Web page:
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The animation and film collective behind some of the most conceptually and visually innovative shorts and music videos to emerge from the thriving Parisian scene has made its first major foray into the realm of U.S. advertising. Pleix, the seven-member team behind heady videos for Basement Jaxx, Plaid and Kid606, as well as a spread of wildly varied short-film and installation projects recently wrapped its first U.S. campaign for Pontiac and Leo Burnett/Detroit. Themed "Pontiac: Designed for action," the three-spot campaign is laden with meticulously chiseled electronic backgrounds of living light. In one :30, "EQ," a prismatic palette of colors replaces the urban backdrop and pulses to an electronic beat while the Pontiac cruises by. In another, "Swarm," a glowing mass of techno plankton swirl by the subject vehicle's contoured hull. "Worlds," a 60-second execution set to the pleasing drone of Franco fuzz-rockers M83 combines both effects, with a myriad of sheet metal cruising through an electronic reality of shimmering building faces, motes of electronic gauze and pulsing accents. Pleix completed the project through Diane McArter's new Los Angeles production company Furlined and its partner company, London animation specialty shop Blink.Ink. The effects were done with the Mill, London.

Pleix's nucleus is a group of graphic designers, 3-D artists, musicians and filmmakers who have been co-creating visuals and installations since the late '90s. Beauty Kit, a short film dissecting the societal pressures on young women to adapt to the universal standard of feminine beauty, was created in 2001. In 2002 Pleix created "Itsu," a music video for Plaid that caught the attention of record labels and production companies, and they were soon signed to nascent music video powerhouse Colonel Blimp, now part of Blink/Furlined. The Pontiac project had its roots in an idea Pleix had for a U2 promo about "creating a city of light and using long-exposure light trails to connect the band's movements to their environment." Working from three briefs, Pleix and the Leo Burnett creative team, Jon Cymbal and Brian Cusac, fleshed out the idea and the team then headed to Vancouver and shot the cars with DP Gary Waller in an enormous industrial space. Waller "built a unique lighting rig that was basically enormous adjustable soft lights," recounts Pleix-er Eric Augier. "This allowed us to utilize tracking vehicles, cranes, rigs and the full repertoire of car shooting equipment to get dynamic shots, while always keeping the car in a uniform beauty light. We did five days of shooting without a single light change."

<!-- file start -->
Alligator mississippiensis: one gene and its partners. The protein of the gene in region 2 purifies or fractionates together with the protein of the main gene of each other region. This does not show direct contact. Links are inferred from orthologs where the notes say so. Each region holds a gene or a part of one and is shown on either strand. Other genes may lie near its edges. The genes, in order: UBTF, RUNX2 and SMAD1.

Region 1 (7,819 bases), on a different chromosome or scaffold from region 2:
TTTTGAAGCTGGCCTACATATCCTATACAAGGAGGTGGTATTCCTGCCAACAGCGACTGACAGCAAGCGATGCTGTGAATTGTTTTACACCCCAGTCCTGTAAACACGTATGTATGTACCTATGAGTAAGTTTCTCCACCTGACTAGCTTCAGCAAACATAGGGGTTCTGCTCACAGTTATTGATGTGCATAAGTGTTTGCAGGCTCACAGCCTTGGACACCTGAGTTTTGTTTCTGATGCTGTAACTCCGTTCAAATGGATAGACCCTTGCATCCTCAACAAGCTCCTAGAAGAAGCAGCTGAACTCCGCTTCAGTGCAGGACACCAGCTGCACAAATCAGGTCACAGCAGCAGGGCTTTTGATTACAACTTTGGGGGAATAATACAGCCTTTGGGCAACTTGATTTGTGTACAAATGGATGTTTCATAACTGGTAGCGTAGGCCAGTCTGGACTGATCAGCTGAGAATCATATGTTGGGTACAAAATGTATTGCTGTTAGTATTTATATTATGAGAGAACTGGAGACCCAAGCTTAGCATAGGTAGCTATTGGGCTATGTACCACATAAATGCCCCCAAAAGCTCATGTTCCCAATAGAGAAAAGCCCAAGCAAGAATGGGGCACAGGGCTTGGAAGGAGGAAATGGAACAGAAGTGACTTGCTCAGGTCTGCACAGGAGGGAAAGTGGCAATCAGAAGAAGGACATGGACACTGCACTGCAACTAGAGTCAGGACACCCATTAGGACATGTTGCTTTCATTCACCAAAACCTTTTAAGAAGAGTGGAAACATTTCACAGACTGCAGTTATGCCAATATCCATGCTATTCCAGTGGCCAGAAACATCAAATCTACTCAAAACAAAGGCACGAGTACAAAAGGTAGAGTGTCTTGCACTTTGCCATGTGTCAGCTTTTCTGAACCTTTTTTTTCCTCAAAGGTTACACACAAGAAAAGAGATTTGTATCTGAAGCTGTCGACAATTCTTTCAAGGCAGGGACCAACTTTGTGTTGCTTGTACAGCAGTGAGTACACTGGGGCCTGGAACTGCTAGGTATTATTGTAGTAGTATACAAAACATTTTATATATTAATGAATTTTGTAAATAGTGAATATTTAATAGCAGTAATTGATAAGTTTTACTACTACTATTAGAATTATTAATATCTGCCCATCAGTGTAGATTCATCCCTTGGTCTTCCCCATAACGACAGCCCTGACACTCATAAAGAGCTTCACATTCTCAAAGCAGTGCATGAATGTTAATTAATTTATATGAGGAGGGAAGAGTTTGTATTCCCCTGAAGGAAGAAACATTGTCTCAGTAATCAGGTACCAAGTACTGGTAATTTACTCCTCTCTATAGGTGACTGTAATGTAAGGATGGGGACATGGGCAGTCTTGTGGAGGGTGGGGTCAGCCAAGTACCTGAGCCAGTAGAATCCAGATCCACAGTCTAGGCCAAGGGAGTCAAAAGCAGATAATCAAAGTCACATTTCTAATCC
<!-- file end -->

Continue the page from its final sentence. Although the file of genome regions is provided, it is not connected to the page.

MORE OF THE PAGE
The spots are easily the most sophisticated 3-D/composite job yet for Pleix, and the Mill created a temporary dual Flame/3-D suite to finish the job. The collective had already done a French Audi spot, which mirrored the splintered city effect they had first created in their landmark 2004 video for Kid 606, "Sometimes." The Pontiac work is now airing in the U.S. and the Pleix group have turned their attentions back to a personal project, a new short-film piece that is already the subject of much anticipation in the digital arts community. But advertising work is increasingly a primary focus for the group.

"We met Diane McArter in Paris earlier this year when she was setting up Furlined with Blink in the U.S. and we decided to go with them," says Augier. "Pontiac came up immediately, so it's a very promising start, but, ideally, our next job in the U.S. will not be for cars."

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